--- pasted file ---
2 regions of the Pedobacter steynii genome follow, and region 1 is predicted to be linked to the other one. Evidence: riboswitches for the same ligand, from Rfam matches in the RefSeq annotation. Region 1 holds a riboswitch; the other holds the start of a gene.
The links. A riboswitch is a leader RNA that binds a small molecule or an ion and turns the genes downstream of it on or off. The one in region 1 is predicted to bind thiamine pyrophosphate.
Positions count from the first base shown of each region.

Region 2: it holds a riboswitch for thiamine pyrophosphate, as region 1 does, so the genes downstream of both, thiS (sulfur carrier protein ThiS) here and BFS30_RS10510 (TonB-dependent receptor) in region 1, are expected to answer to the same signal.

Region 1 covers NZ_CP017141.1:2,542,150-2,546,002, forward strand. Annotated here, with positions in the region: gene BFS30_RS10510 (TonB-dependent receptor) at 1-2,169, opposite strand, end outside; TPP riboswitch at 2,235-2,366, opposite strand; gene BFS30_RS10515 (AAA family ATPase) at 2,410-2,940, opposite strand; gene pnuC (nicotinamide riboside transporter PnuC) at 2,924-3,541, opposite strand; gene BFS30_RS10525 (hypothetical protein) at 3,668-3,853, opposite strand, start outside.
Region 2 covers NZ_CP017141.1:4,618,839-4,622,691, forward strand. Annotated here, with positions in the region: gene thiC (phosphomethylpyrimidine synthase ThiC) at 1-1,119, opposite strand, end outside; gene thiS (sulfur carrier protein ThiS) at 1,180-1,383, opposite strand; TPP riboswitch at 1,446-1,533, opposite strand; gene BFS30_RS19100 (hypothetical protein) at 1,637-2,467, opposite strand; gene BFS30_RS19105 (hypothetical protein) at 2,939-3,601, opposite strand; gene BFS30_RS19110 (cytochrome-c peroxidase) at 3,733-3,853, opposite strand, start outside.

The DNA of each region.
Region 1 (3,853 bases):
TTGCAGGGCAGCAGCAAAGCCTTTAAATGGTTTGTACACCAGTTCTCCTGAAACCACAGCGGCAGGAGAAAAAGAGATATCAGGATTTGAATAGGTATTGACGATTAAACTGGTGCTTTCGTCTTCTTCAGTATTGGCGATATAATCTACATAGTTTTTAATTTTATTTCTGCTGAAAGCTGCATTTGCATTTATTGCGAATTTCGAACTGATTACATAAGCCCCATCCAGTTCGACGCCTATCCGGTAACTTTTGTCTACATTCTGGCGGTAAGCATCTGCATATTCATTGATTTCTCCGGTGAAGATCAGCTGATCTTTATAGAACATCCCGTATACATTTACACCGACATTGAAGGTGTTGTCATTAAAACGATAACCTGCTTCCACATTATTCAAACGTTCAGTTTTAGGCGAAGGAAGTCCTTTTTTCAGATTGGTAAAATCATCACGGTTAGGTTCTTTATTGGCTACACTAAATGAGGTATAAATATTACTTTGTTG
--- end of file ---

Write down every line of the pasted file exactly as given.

2 regions of the Pedobacter steynii genome follow, and region 1 is predicted to be linked to the other one. Evidence: riboswitches for the same ligand, from Rfam matches in the RefSeq annotation. Region 1 holds a riboswitch; the other holds the start of a gene.
The links. A riboswitch is a leader RNA that binds a small molecule or an ion and turns the genes downstream of it on or off. The one in region 1 is predicted to bind thiamine pyrophosphate.
Positions count from the first base shown of each region.

Region 2: it holds a riboswitch for thiamine pyrophosphate, as region 1 does, so the genes downstream of both, thiS (sulfur carrier protein ThiS) here and BFS30_RS10510 (TonB-dependent receptor) in region 1, are expected to answer to the same signal.

Region 1 covers NZ_CP017141.1:2,542,150-2,546,002, forward strand. Annotated here, with positions in the region: gene BFS30_RS10510 (TonB-dependent receptor) at 1-2,169, opposite strand, end outside; TPP riboswitch at 2,235-2,366, opposite strand; gene BFS30_RS10515 (AAA family ATPase) at 2,410-2,940, opposite strand; gene pnuC (nicotinamide riboside transporter PnuC) at 2,924-3,541, opposite strand; gene BFS30_RS10525 (hypothetical protein) at 3,668-3,853, opposite strand, start outside.
Region 2 covers NZ_CP017141.1:4,618,839-4,622,691, forward strand. Annotated here, with positions in the region: gene thiC (phosphomethylpyrimidine synthase ThiC) at 1-1,119, opposite strand, end outside; gene thiS (sulfur carrier protein ThiS) at 1,180-1,383, opposite strand; TPP riboswitch at 1,446-1,533, opposite strand; gene BFS30_RS19100 (hypothetical protein) at 1,637-2,467, opposite strand; gene BFS30_RS19105 (hypothetical protein) at 2,939-3,601, opposite strand; gene BFS30_RS19110 (cytochrome-c peroxidase) at 3,733-3,853, opposite strand, start outside.

The DNA of each region.
Region 1 (3,853 bases):
TTGCAGGGCAGCAGCAAAGCCTTTAAATGGTTTGTACACCAGTTCTCCTGAAACCACAGCGGCAGGAGAAAAAGAGATATCAGGATTTGAATAGGTATTGACGATTAAACTGGTGCTTTCGTCTTCTTCAGTATTGGCGATATAATCTACATAGTTTTTAATTTTATTTCTGCTGAAAGCTGCATTTGCATTTATTGCGAATTTCGAACTGATTACATAAGCCCCATCCAGTTCGACGCCTATCCGGTAACTTTTGTCTACATTCTGGCGGTAAGCATCTGCATATTCATTGATTTCTCCGGTGAAGATCAGCTGATCTTTATAGAACATCCCGTATACATTTACACCGACATTGAAGGTGTTGTCATTAAAACGATAACCTGCTTCCACATTATTCAAACGTTCAGTTTTAGGCGAAGGAAGTCCTTTTTTCAGATTGGTAAAATCATCACGGTTAGGTTCTTTATTGGCTACACTAAATGAGGTATAAATATTACTTTGTTG